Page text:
Patience is a spiritual practice.
Recently I wrote about patience as one of the gifts of illness. As difficult as it is to bear the pain, the discomfort, the distress and the deprivation, we grow through these kinds of experiences. I know, it is hard as hell sometimes. We want ease. We want rest. We want peace of mind. We are human, of course we do! And yet our plight is not without fruit. We stretch our patience muscle in ways we never thought possible. We learn about ourselves.
There have been times in my life in which I was not allowed to eat anything at all. The doctors in the hospital forbade me from eating food for weeks at a time because any food at all could have triggered my severely inflamed colon to burst. They decided to give me intravenous food, parenteral nutrition. But I had tiny little veins and the radiologists had a heck of a time getting the “main line” (or pic line) into my arm. I remember one time it took 8 attempts to get the line in. Each attempt was so painful, near unbearable, I wanted to give up. My upper arms were lined with black and blue marks. And yet I made it through that horrific procedure several times.
Then there were the baby food years. My intestines were so sensitive, even after my colon was surgically removed, that I ate only the blandest of foods: rice, pasta, eggs, baby food, tofu, and a little fish (I did not know at the time that I could not tolerate gluten and soy!) for years. Vegetables, beans, lentils — all of those foods were way too fibrous for my sensitive gut. So I ate baby food veggies, maybe one jar a day. There were a few months in which I juiced carrots and beets (and now I can’t tolerate carrots or beets). My physicians encouraged me to drink Ensure, which is a protein drink. I drank hundreds of cans of Ensure and held my nose while it went down. The smell of Ensure now makes me feel nauseous!
There were so many challenges to living with Crohn’s colitis. Sometimes I didn’t make it to the bathroom in time. Sometimes my bowel movements sounded like explosions in public bathrooms, while my colleagues were also taking care of business. I had to explain to friends and colleagues why I couldn’t eat so many foods. I had to ask for special foods. I struggled to get a good night’s sleep and worked full days after tossing and turning in pain throughout the night. There was a year in which I did not sleep through the night on any of the 365 nights. There were years in which I meandered between depression and anxiety. Was it easy? No! Did those experiences change me? Absolutely!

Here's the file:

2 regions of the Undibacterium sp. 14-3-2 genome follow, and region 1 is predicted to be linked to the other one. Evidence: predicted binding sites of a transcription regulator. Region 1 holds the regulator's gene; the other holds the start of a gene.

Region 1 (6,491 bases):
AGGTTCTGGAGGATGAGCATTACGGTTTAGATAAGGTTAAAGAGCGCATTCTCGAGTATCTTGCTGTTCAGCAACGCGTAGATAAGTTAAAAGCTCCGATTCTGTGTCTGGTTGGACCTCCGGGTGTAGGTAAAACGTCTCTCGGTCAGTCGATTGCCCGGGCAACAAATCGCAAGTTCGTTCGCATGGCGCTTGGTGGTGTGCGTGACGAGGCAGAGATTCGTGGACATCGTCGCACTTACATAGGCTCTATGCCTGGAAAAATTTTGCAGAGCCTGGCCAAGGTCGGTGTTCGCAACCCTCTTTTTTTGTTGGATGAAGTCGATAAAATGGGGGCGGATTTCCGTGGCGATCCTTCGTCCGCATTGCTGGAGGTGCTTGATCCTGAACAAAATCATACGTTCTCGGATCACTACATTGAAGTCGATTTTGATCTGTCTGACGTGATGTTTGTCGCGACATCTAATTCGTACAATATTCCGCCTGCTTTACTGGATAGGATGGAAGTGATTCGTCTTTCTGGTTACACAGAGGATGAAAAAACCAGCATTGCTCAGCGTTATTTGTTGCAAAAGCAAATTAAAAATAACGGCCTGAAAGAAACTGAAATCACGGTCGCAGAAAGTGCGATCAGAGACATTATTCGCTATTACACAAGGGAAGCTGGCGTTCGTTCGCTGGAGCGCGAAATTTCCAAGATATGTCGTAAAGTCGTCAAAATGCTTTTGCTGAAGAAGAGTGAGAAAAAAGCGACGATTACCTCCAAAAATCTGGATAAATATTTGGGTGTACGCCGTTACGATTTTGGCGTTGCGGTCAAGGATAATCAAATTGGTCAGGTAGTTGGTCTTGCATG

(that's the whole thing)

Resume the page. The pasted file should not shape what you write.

Those challenging experiences are now memories. I still follow a somewhat strict diet, avoiding gluten, dairy, soy, corn, carrots, beets, and a few others specific to my gut. But the other Crohn’s colitis symptoms are gone. Once in a while, maybe every six months, I eat something that triggers my gut to go into a tizzy (for example rice that is not fully cooked). And then I’m up most of the night running to the bathroom and then the next day, everything is back to “normal” (as normal as things can be without a colon!). Each time that happens, I remind myself that it will pass, that impermanence is a fact of life. It doesn’t mean that the disease is back. It just means I ate something that my sensitive gut didn’t like. All signs still show that there is no active inflammation in my gut.